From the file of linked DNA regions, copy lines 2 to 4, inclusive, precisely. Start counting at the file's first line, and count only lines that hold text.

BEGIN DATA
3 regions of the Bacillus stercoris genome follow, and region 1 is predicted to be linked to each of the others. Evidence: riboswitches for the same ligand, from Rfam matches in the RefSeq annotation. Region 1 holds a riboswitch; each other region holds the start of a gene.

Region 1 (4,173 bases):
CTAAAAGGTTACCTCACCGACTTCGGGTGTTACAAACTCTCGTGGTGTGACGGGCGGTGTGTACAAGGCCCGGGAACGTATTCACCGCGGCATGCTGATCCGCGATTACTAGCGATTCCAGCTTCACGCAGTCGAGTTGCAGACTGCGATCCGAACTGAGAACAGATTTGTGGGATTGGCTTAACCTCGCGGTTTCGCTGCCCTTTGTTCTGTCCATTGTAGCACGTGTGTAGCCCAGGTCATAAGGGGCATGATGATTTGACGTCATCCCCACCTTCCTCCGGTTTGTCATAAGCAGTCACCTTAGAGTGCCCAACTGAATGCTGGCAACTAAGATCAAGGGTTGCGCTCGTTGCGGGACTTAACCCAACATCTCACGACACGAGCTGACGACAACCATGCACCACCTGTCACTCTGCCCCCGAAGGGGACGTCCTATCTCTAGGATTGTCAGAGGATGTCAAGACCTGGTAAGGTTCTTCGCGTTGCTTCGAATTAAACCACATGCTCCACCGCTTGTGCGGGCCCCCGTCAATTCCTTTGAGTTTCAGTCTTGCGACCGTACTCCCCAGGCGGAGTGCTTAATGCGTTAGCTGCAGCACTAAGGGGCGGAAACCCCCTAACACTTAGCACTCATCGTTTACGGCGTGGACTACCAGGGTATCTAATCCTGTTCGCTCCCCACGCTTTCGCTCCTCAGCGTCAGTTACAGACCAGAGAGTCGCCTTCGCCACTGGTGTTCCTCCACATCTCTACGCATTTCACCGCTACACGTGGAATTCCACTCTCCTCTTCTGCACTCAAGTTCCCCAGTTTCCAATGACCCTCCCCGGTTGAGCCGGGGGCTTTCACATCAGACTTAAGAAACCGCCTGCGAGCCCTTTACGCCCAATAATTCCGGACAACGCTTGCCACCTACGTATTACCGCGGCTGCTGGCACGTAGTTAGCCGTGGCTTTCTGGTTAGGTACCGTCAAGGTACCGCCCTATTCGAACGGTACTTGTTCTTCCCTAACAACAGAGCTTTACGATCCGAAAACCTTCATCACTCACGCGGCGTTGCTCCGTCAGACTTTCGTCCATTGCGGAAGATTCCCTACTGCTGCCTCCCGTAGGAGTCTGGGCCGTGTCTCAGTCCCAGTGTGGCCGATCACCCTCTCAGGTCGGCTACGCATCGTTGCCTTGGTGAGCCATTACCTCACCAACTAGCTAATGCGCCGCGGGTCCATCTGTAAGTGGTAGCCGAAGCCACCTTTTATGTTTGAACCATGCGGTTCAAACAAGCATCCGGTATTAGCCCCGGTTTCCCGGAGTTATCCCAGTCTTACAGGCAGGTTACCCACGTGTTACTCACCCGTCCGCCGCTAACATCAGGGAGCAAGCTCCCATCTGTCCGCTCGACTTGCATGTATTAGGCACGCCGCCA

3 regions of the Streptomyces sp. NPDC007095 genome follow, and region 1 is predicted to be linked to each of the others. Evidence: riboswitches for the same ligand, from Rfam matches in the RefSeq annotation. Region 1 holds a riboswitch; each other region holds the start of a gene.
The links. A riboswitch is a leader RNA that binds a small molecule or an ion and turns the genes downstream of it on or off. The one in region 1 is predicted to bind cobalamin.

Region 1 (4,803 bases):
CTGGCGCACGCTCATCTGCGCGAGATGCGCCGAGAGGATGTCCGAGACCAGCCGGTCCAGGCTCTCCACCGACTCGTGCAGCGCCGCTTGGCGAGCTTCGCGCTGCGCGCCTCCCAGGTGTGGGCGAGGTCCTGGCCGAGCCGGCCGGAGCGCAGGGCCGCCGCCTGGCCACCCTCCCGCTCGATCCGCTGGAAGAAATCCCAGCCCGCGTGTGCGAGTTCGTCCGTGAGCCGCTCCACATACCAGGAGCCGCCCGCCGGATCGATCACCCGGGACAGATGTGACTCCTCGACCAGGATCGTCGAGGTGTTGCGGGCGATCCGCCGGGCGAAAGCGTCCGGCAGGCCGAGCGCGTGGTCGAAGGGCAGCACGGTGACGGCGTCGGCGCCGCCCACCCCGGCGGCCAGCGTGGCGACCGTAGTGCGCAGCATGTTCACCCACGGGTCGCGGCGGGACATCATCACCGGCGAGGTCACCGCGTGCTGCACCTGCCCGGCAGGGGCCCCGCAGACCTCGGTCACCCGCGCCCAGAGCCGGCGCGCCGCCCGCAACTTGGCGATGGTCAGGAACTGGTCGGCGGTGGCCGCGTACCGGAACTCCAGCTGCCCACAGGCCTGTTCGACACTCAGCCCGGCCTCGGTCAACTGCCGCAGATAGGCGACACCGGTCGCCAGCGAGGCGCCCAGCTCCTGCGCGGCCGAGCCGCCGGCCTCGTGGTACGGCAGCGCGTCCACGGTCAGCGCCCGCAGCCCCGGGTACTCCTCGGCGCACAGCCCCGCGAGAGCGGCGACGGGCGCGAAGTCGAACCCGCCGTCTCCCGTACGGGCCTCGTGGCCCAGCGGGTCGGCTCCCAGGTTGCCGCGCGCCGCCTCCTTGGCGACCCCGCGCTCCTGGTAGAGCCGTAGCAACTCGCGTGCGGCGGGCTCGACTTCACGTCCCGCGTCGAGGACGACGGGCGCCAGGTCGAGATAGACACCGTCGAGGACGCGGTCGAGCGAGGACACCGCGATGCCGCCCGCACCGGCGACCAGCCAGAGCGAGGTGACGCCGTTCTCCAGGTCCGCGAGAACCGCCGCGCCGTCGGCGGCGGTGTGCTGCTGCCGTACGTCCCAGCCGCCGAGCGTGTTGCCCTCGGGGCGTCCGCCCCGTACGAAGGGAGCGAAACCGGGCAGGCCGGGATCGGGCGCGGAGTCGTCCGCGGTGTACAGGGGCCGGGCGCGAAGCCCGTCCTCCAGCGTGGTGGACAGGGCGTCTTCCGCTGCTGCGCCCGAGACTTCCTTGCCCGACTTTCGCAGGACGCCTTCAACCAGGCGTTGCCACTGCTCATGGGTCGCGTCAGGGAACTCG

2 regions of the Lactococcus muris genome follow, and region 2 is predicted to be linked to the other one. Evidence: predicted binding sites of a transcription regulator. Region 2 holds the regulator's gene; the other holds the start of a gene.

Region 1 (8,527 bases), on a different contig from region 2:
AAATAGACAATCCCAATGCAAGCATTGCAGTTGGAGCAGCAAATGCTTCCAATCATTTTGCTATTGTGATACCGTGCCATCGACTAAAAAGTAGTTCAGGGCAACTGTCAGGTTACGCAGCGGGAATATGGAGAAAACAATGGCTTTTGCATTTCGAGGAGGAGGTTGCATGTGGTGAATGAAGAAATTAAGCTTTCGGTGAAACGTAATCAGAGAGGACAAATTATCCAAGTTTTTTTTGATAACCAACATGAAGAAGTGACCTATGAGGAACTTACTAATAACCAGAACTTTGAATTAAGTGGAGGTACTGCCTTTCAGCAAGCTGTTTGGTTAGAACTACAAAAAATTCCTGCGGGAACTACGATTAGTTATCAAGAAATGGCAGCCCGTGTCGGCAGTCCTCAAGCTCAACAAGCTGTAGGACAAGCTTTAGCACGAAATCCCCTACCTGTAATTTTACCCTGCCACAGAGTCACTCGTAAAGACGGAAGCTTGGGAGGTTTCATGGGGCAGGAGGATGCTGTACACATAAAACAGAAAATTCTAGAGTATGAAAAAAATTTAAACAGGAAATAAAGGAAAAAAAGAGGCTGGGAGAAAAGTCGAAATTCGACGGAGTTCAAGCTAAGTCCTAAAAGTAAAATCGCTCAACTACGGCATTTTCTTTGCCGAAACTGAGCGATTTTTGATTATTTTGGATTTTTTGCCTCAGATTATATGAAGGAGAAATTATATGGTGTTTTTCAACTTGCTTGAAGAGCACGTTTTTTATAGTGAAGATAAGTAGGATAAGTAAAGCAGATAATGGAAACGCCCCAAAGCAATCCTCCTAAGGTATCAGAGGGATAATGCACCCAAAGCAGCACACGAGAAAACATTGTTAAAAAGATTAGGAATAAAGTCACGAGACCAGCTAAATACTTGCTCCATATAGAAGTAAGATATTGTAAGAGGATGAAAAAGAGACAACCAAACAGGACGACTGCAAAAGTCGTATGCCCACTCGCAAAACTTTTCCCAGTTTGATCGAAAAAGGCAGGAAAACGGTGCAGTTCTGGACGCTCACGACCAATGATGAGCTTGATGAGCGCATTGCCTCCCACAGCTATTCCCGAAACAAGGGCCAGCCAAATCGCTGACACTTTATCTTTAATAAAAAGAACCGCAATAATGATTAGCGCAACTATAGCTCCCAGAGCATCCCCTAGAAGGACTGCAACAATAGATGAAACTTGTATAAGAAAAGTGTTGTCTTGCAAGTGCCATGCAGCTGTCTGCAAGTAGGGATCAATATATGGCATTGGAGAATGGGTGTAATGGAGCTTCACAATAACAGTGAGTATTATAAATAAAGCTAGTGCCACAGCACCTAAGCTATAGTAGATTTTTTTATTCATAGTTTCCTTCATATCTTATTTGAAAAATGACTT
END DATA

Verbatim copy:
Region 1 (4,173 bases):
CTAAAAGGTTACCTCACCGACTTCGGGTGTTACAAACTCTCGTGGTGTGACGGGCGGTGTGTACAAGGCCCGGGAACGTATTCACCGCGGCATGCTGATCCGCGATTACTAGCGATTCCAGCTTCACGCAGTCGAGTTGCAGACTGCGATCCGAACTGAGAACAGATTTGTGGGATTGGCTTAACCTCGCGGTTTCGCTGCCCTTTGTTCTGTCCATTGTAGCACGTGTGTAGCCCAGGTCATAAGGGGCATGATGATTTGACGTCATCCCCACCTTCCTCCGGTTTGTCATAAGCAGTCACCTTAGAGTGCCCAACTGAATGCTGGCAACTAAGATCAAGGGTTGCGCTCGTTGCGGGACTTAACCCAACATCTCACGACACGAGCTGACGACAACCATGCACCACCTGTCACTCTGCCCCCGAAGGGGACGTCCTATCTCTAGGATTGTCAGAGGATGTCAAGACCTGGTAAGGTTCTTCGCGTTGCTTCGAATTAAACCACATGCTCCACCGCTTGTGCGGGCCCCCGTCAATTCCTTTGAGTTTCAGTCTTGCGACCGTACTCCCCAGGCGGAGTGCTTAATGCGTTAGCTGCAGCACTAAGGGGCGGAAACCCCCTAACACTTAGCACTCATCGTTTACGGCGTGGACTACCAGGGTATCTAATCCTGTTCGCTCCCCACGCTTTCGCTCCTCAGCGTCAGTTACAGACCAGAGAGTCGCCTTCGCCACTGGTGTTCCTCCACATCTCTACGCATTTCACCGCTACACGTGGAATTCCACTCTCCTCTTCTGCACTCAAGTTCCCCAGTTTCCAATGACCCTCCCCGGTTGAGCCGGGGGCTTTCACATCAGACTTAAGAAACCGCCTGCGAGCCCTTTACGCCCAATAATTCCGGACAACGCTTGCCACCTACGTATTACCGCGGCTGCTGGCACGTAGTTAGCCGTGGCTTTCTGGTTAGGTACCGTCAAGGTACCGCCCTATTCGAACGGTACTTGTTCTTCCCTAACAACAGAGCTTTACGATCCGAAAACCTTCATCACTCACGCGGCGTTGCTCCGTCAGACTTTCGTCCATTGCGGAAGATTCCCTACTGCTGCCTCCCGTAGGAGTCTGGGCCGTGTCTCAGTCCCAGTGTGGCCGATCACCCTCTCAGGTCGGCTACGCATCGTTGCCTTGGTGAGCCATTACCTCACCAACTAGCTAATGCGCCGCGGGTCCATCTGTAAGTGGTAGCCGAAGCCACCTTTTATGTTTGAACCATGCGGTTCAAACAAGCATCCGGTATTAGCCCCGGTTTCCCGGAGTTATCCCAGTCTTACAGGCAGGTTACCCACGTGTTACTCACCCGTCCGCCGCTAACATCAGGGAGCAAGCTCCCATCTGTCCGCTCGACTTGCATGTATTAGGCACGCCGCCA

3 regions of the Streptomyces sp. NPDC007095 genome follow, and region 1 is predicted to be linked to each of the others. Evidence: riboswitches for the same ligand, from Rfam matches in the RefSeq annotation. Region 1 holds a riboswitch; each other region holds the start of a gene.